Poor content strategy wastes leads

We devote a lot of space here at The Hub to exploring methods and technologies which afford marketers the opportunity to deliver contextually relevant content to the right leads and at the right time.

The tools are out there, from marketing suites which offer predictive analytics or fire alerts as prospects reach hit new touch-points, to journey management offerings and real-time email personalization. It sometimes seems that finding ways to automate and scale the personalized customer experience is all we right out.

But a lot of brands still aren’t paying attention.

That’s the takeaway from a recent report issued by the CMO Council. Working with content marketing vendor NetLine Corporation, the Council set out to examine a yawning gap between content marketing and lead generation in the B2B space. According to existing research, more than half the content created for B2B marketing purposes isn’t used, and where it is used, it has limited impact on conversion rates.

Based on a survey of over 200 marketing leaders, the reasons the Council uncovered for this gap make depressing reading. They include the following:

  • Only 12 percent of respondents say they create content with specific customers, targets, markets or industries in mind.
  • Marketers still rely on owned channels like corporate websites, email to known databases and social media promotions, even though only four percent say their current channels are highly effective at delivering quality leads.
  • More than 25 percent do not have any strategy for content syndication, distributing it on an ad hoc basis.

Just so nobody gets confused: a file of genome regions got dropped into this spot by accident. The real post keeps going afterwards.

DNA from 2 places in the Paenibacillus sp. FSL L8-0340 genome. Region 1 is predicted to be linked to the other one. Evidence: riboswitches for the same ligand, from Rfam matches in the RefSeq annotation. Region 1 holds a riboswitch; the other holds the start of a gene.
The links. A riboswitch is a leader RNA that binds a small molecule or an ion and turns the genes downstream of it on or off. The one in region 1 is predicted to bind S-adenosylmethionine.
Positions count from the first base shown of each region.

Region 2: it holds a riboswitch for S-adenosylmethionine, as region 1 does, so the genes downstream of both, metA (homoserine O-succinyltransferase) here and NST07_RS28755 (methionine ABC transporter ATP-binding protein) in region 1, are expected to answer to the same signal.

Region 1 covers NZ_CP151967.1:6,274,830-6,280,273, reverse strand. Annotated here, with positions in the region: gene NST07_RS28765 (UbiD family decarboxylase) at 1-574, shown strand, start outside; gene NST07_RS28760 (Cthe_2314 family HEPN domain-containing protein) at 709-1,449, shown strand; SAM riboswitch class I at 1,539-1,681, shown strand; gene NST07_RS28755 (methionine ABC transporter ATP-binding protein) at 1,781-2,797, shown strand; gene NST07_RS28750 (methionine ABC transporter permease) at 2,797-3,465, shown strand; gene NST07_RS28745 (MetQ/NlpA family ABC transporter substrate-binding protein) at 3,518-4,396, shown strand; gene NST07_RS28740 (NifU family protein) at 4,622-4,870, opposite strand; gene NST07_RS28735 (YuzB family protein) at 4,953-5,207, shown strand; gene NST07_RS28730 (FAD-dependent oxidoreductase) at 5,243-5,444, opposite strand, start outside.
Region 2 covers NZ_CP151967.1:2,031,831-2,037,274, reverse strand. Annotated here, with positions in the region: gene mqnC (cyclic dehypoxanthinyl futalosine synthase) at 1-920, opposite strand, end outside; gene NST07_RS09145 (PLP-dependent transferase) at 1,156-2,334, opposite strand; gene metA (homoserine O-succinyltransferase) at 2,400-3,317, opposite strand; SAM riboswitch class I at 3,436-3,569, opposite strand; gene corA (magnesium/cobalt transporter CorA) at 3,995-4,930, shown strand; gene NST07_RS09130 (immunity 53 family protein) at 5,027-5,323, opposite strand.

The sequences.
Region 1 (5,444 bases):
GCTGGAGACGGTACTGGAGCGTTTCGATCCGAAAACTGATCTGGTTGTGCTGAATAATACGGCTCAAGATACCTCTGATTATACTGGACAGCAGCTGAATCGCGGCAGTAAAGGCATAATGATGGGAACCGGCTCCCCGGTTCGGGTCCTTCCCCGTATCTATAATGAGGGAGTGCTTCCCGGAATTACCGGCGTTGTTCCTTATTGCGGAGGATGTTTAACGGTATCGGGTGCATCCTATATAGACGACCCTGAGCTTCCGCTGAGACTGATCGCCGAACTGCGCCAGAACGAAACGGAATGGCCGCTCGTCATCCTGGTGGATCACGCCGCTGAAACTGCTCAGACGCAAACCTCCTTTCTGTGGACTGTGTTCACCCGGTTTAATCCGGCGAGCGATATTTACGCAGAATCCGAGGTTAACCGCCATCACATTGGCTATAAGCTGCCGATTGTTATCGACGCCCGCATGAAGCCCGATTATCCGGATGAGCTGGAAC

• Over 40 percent believe content does not reach decision-makers, or the intended audience at all.

The list could go on. What’s clear is that many marketers are still relying on mass distribution of content created for a mass audience–throwing it at the wall and hoping it sticks. At best, the leads generated might consist of name and email, even though–as the report points out–most marketers agree that high quality leads should incorporate much more granular information about the prospect.

And to the extent there’s any distribution planning at all, it overlooks the enormous and growing importance of third party channels. Almost 70 percent of B2B buyers start their journey with a search engine, and not with a vendor website: “Objectivity, thought leadership and neutrality trump all else.” It’s possible to bring content to these valued channels, but it will require a change of mindset.

Marketing technology is clearly only part of the story–although it’s an essential part, given the scale of the challenges. Marketers need to get aboard the personalized (and neutral channel) content train.

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